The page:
Fish and Wildlife Service, Interior.
Advance notice of proposed rulemaking.
The U.S. Fish and Wildlife Service (Service or we) announces our intention to conduct rulemaking under the Endangered Species Act of 1973, as amended (Act), to remove the Western Distinct Population Segment (DPS) of gray wolf (Canis lupus) from the List of Endangered and Threatened Wildlife in the near future. Specifically, we intend to propose to delist the gray wolf in the Northern Rocky Mountains and western United States where it is presently listed. If this proposal is finalized, the gray wolf would be delisted in the Western Gray Wolf DPS, existing special regulations established under section 4(d) of the Act for the Western DPS would be abolished, the nonessential experimental designations for reintroduced gray wolves would be removed, and future management of this species would be conducted by the appropriate State and tribal wildlife agencies. As published concurrently in this Federal Register, the Service also intends to initiate proposed rulemaking to delist gray wolves in the Eastern Gray Wolf DPS. Neither proposed rulemaking would affect the protection currently afforded by the Act to gray wolves in the Southwestern DPS, the nonessential experimental population in the Southwest DPS, or the red wolf (Canis rufus), a separate species found in the southeastern United States that is listed as endangered.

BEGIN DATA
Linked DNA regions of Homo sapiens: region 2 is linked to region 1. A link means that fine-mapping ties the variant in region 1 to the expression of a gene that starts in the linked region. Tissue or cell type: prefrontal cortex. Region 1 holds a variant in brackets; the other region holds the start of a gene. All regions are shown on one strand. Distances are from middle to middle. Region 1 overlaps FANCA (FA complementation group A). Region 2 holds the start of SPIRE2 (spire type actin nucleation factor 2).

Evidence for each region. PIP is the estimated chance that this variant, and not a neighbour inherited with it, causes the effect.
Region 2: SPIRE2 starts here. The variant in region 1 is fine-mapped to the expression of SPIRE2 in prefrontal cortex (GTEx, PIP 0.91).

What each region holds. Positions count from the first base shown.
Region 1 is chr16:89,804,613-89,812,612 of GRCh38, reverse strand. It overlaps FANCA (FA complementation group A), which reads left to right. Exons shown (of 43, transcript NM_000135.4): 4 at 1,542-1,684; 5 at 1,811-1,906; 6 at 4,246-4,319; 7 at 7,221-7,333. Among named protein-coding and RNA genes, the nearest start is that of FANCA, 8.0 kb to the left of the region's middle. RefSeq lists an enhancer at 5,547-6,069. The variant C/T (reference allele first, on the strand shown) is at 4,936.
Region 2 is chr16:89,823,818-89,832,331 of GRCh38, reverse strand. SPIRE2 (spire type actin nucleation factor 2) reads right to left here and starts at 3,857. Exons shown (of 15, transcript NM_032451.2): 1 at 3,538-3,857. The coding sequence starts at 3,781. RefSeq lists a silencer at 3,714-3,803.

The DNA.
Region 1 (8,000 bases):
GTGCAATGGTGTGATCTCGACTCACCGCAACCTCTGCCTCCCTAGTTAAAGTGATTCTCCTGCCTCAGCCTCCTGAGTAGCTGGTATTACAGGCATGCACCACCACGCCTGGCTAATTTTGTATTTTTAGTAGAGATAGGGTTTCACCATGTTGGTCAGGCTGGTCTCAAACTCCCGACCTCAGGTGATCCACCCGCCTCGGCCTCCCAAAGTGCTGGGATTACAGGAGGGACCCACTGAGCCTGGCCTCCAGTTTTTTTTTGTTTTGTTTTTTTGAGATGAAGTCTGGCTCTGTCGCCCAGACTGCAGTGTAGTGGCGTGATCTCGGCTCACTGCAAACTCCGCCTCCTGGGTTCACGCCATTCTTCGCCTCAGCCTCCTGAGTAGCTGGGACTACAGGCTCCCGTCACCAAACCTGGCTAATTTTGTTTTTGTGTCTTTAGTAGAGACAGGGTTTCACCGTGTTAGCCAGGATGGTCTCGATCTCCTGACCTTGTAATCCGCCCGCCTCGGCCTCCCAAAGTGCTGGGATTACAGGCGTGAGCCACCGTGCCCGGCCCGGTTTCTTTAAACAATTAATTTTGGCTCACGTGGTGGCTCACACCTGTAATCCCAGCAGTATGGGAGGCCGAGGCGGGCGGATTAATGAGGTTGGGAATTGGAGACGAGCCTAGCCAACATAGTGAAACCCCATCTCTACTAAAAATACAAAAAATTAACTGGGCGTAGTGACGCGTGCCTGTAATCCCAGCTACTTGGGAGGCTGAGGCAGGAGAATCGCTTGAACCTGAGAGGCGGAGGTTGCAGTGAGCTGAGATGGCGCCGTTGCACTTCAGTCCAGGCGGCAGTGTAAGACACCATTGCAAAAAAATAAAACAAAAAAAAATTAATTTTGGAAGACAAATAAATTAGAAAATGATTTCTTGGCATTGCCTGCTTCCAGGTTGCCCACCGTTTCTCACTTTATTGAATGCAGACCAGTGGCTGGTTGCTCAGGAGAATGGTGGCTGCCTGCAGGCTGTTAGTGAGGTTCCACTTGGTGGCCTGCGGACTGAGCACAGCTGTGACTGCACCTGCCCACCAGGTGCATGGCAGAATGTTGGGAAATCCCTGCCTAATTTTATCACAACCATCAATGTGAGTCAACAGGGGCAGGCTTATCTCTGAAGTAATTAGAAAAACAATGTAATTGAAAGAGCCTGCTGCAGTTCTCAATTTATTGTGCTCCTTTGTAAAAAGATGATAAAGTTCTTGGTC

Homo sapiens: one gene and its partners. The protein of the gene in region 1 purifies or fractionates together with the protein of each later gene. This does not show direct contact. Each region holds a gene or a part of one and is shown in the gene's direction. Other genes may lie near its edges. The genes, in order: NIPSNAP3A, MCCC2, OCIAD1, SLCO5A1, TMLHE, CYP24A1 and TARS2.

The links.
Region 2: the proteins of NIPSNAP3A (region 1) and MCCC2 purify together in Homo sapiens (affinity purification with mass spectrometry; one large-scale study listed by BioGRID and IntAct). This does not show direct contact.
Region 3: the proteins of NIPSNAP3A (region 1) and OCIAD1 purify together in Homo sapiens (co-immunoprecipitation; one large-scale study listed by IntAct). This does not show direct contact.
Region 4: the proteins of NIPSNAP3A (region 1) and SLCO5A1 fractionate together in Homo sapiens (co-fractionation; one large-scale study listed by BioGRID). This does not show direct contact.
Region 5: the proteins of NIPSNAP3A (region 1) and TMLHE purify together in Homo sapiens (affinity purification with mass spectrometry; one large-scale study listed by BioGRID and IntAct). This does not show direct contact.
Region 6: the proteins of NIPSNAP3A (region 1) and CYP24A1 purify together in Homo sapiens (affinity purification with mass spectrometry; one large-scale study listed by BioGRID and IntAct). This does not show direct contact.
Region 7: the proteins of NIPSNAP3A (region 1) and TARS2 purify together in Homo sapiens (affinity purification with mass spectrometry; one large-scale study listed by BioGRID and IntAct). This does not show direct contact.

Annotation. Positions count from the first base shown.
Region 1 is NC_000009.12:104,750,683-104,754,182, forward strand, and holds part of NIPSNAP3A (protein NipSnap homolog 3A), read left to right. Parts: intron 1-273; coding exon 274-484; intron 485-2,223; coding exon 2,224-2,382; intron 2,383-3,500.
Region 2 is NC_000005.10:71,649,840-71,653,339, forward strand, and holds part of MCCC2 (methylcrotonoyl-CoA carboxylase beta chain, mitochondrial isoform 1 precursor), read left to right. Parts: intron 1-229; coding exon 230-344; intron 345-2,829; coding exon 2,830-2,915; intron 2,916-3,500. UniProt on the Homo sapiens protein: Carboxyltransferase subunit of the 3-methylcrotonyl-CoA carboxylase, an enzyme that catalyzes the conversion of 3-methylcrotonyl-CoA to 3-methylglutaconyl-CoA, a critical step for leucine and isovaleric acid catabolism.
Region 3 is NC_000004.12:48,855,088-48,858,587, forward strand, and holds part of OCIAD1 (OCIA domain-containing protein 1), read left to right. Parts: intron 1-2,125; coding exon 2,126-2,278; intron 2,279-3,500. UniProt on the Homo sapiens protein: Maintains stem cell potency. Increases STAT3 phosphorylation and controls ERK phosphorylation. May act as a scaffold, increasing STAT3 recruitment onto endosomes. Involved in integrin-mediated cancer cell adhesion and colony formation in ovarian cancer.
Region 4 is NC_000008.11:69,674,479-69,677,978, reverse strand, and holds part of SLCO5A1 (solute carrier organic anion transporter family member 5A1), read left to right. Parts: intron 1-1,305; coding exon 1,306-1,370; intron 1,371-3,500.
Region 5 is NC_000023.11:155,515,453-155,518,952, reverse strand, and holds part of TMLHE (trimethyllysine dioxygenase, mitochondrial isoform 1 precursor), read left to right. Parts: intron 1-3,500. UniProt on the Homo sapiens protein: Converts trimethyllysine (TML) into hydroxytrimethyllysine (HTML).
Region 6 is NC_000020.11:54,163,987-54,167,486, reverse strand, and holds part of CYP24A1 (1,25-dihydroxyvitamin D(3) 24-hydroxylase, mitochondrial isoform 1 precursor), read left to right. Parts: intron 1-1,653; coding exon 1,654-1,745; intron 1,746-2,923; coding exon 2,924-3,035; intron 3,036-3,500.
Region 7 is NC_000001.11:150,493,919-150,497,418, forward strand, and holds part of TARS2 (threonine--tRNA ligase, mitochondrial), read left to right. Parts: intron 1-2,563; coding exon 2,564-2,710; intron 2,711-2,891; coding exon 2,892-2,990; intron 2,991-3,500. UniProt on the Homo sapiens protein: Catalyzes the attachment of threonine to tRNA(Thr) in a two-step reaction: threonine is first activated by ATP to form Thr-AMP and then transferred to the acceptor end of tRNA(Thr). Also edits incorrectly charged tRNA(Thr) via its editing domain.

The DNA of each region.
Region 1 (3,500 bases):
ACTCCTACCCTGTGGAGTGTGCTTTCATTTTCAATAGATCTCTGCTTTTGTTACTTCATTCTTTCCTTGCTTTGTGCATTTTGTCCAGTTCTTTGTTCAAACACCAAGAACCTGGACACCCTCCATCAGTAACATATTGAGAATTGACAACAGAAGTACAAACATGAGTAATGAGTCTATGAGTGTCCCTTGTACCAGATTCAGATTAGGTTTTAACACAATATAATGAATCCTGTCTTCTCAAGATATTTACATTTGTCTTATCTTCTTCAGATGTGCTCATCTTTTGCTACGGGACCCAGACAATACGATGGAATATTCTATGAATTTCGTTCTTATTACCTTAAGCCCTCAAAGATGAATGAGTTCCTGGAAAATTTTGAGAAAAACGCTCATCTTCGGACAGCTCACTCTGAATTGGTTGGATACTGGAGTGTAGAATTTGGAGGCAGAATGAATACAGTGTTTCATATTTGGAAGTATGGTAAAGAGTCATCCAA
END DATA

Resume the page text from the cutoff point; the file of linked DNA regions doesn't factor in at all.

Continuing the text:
We are not seeking comments on this planned proposed rulemaking at this time. A public comment period, including the opportunity for public hearings and informational meetings, will follow the publication of the proposed rule to remove (or delist) the Western Gray Wolf DPS.
U.S. Fish and Wildlife Service, Western Gray Wolf Recovery Coordinator, 100 N. Park, #320, Helena, MT 59601; WesternGrayWolf@fws.gov.Start Further Info
FOR FURTHER INFORMATION CONTACT: